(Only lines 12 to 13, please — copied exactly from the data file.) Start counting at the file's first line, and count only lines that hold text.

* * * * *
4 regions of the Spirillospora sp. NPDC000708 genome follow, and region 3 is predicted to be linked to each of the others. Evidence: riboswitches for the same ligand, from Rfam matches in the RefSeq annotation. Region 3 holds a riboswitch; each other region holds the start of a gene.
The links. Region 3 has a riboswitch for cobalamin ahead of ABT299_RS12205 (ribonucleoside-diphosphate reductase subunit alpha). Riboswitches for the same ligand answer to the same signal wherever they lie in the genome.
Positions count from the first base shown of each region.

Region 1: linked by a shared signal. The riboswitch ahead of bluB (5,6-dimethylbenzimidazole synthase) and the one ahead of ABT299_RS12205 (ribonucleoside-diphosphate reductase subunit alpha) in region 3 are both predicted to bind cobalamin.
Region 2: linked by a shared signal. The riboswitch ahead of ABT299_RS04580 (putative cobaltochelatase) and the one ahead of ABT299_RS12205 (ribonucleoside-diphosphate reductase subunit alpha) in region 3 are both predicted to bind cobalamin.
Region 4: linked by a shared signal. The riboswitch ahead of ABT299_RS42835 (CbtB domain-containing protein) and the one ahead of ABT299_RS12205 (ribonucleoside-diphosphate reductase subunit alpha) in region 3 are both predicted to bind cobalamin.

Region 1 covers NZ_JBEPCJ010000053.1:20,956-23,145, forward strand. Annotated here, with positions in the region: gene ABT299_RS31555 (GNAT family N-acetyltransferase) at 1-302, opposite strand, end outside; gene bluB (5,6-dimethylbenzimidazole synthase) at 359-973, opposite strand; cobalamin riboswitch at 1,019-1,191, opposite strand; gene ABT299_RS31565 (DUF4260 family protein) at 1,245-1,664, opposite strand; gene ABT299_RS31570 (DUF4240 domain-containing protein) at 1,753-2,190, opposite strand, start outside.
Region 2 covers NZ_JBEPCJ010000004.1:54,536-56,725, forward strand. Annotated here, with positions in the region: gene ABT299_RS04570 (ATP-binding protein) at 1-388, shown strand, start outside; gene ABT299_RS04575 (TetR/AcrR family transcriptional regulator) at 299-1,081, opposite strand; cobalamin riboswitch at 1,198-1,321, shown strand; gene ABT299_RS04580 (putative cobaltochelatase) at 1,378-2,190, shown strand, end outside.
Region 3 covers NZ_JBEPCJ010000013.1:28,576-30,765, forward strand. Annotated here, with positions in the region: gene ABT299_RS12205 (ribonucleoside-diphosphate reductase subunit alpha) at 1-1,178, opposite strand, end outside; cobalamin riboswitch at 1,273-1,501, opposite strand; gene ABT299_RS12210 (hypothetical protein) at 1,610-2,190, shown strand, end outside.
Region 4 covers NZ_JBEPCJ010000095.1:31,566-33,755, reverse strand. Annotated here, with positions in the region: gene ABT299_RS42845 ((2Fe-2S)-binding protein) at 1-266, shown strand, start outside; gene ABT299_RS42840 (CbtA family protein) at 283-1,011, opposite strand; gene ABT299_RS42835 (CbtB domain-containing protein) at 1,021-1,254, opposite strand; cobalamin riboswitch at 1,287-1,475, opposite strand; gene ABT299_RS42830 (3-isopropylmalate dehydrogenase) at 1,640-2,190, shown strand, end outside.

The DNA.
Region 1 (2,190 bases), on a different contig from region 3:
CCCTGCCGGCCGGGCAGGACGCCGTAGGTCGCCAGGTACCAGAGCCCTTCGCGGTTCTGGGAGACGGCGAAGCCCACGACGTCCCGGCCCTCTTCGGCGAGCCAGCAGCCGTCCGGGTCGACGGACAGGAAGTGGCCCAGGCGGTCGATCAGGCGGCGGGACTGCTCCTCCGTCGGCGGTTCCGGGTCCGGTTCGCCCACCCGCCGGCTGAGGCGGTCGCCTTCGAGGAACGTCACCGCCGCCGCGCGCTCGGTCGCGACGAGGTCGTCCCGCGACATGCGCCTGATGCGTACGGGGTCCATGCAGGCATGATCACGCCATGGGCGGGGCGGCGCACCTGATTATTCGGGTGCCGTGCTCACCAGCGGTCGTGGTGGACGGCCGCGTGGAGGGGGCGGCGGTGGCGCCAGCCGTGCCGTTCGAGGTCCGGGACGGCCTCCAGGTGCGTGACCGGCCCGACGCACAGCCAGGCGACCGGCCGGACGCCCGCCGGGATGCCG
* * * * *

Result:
Region 1 (2,190 bases), on a different contig from region 3:
CCCTGCCGGCCGGGCAGGACGCCGTAGGTCGCCAGGTACCAGAGCCCTTCGCGGTTCTGGGAGACGGCGAAGCCCACGACGTCCCGGCCCTCTTCGGCGAGCCAGCAGCCGTCCGGGTCGACGGACAGGAAGTGGCCCAGGCGGTCGATCAGGCGGCGGGACTGCTCCTCCGTCGGCGGTTCCGGGTCCGGTTCGCCCACCCGCCGGCTGAGGCGGTCGCCTTCGAGGAACGTCACCGCCGCCGCGCGCTCGGTCGCGACGAGGTCGTCCCGCGACATGCGCCTGATGCGTACGGGGTCCATGCAGGCATGATCACGCCATGGGCGGGGCGGCGCACCTGATTATTCGGGTGCCGTGCTCACCAGCGGTCGTGGTGGACGGCCGCGTGGAGGGGGCGGCGGTGGCGCCAGCCGTGCCGTTCGAGGTCCGGGACGGCCTCCAGGTGCGTGACCGGCCCGACGCACAGCCAGGCGACCGGCCGGACGCCCGCCGGGATGCCG